But the problem becomes more sophisticated with the Kokangnese appealing to the Chinese brethren across the border and international Chinese communities to come to their aid, which they clearly see it as an act of “ethnic cleansing” meted out against the population by the BA military onslaught.

Reportedly, many Chinese social network publications responded with moral backing and sympathy, mainly the Chinese from China and international Chinese communities to a lesser extent, that has complicated the already precarious situation. Some interpret the recent Chinese military drill, with live ammunition, opposite Kokang area across the border in Yunnan province, as an indication of yielding to the Chinese public uproar on the issue, apart from the security concern of the Chinese population along the Burma-China border.

The ongoing military offensives of the Burma Army starting from February of this year fails to dislodge the MNDAA until today, due to the Chinese support, directly or indirectly, according to the accusation from the Burmese government quarters, which is categorically denied by China.

As the Wa and Kokang situation is being compared to Crimea annexation of Russia and the ongoing war waged in eastern Ukraine since early 2014, with ethnic Russians from Ukraine and Russian armed forces on one side and the Ukrainian government troops on the other, it would make sense to look into both settings of conflict, if any generalization could be drawn to resolve this kind of conflict.

Historical Background of Ukraine-Russia Conflict

The ongoing Ukraine-Russia conflict and the internal Ukrainian and ethnic Russian ethnic conflict that we are seeing today stems from a deadly famine that Stalin engineered back in 1932. According to Andrea Chalupa, posting in Time, on 17 December 2013, “ East Ukraine was once as nationalistic and Ukrainian-speaking as Western Ukraine is today. The dramatic transformation of the area was a result of ethnic cleansing. In 1932 a famine engineered by Stalin killed up to an estimated 10 million people, mostly in East Ukraine. Beginning in 1933, the Soviets replaced them with millions of deported Russians. Western Ukraine was then part of Poland and spared. Raphael Lemkin, who first coined the word genocide, used the Ukrainian famine as an example.”

Ukraine was part of the Soviet Union until 1991. The country is roughly divided between pro-Russian East and pro-European West. The internal Ukrainian crisis started when in November 2013, President Viktor Yanukovych rejected a deal for greater integration with the European Union, sparking mass protests. Consequently, Yanukovych attempted to put down the protests violently. Ever since the start of this Ukrainian crisis, the United States and European Union supported the protesters, while Yanukovych was backed by the Russian.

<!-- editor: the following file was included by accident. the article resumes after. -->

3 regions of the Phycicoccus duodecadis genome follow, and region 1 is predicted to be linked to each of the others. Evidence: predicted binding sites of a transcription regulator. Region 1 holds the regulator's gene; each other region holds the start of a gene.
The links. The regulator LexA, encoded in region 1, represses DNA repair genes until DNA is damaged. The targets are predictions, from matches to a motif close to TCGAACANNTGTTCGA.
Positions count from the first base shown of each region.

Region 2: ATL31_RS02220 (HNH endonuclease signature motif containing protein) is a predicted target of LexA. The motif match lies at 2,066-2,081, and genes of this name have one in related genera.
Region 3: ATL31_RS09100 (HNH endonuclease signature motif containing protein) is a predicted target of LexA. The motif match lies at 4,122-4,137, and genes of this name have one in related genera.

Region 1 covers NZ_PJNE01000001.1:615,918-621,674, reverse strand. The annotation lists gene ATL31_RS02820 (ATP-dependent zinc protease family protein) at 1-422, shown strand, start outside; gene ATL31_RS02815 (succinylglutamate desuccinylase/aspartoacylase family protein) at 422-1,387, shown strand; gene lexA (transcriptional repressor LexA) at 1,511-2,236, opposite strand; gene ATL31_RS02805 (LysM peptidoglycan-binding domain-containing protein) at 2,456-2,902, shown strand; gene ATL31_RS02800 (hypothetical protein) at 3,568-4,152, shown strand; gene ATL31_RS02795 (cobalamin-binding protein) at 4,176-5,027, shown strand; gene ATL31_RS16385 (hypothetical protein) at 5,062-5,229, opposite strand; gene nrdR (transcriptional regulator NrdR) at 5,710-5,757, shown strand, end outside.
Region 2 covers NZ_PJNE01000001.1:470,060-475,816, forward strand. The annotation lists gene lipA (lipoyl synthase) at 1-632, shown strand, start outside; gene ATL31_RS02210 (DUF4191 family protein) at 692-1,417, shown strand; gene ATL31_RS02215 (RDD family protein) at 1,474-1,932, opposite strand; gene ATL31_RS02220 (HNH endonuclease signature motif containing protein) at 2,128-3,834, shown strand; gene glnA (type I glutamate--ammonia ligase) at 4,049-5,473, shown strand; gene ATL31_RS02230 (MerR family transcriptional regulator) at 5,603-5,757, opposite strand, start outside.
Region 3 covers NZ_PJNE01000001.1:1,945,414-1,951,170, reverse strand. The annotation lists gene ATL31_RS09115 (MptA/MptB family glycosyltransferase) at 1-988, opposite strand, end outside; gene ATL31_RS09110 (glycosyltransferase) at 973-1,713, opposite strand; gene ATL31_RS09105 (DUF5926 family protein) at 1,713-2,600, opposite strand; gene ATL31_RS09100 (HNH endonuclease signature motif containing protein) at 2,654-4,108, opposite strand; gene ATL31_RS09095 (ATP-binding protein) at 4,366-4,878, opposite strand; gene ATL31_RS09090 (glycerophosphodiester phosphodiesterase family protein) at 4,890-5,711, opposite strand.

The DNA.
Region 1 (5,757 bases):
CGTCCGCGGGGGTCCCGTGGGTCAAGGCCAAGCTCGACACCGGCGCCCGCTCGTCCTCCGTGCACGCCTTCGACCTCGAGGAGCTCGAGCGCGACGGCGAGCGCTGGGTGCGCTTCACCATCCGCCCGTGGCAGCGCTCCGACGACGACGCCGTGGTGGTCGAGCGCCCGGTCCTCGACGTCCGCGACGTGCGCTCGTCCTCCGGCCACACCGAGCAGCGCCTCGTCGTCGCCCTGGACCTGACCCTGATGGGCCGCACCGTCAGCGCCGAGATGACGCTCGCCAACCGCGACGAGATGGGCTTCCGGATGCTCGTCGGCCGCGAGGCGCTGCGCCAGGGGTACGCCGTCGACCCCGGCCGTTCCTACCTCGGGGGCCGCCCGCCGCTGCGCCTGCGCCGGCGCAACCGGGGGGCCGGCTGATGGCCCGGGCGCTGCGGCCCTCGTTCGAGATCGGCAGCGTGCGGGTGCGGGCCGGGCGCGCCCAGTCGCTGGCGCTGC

In February 2014, anti-government protests toppled the government and Yanukovych fled the country. By the end of February, Russia invaded Crimea and the following month annexed it into the Russian Federation. In April, pro-Russia separatist rebels began seizing territory in eastern Ukraine.

The Ukrainian government launched a military counter-offensive against the ethnic Russian rebels, that had led to the ongoing War in Donbass. From late 2014, cities outside of the Donbass combat zone, such as Kharkiv, Odessa, Kiev and Mariupol were struck by bombings that targeted pro-Ukrainian unity organizations.
According to Amnesty International report, on 22 May 2015, sustained fighting erupted in eastern Ukraine that summer, amidst compelling evidence of Russian military involvement. The intensity of the fighting has ebbed and flowed since that time. To date, more than 6,200 people have been killed as a result of the conflict; over a million have been displaced—some fleeing to neighboring countries—and tens of thousands of civilian homes have been damaged or destroyed.

A ceasefire agreement between the Ukrainian government and the separatists was reached on 5 September 2014 at negotiations in Minsk, Belarus; it reduced but did not stop the fighting. Additional protocols, aimed at ensuring the implementation of the cease-fire, were signed later, but these have also failed to put an end to hostilities.

Most recently, on 11 February 2015, the “Minsk II” protocol was signed by Ukraine, Russia, separatists and the OSCE. Although its provisions have not been fully implemented, it has, to date, significantly reduced the intensity of the fighting. Nonetheless, armed clashes continue in some areas, and many fear that more intense fighting could recommence at any time.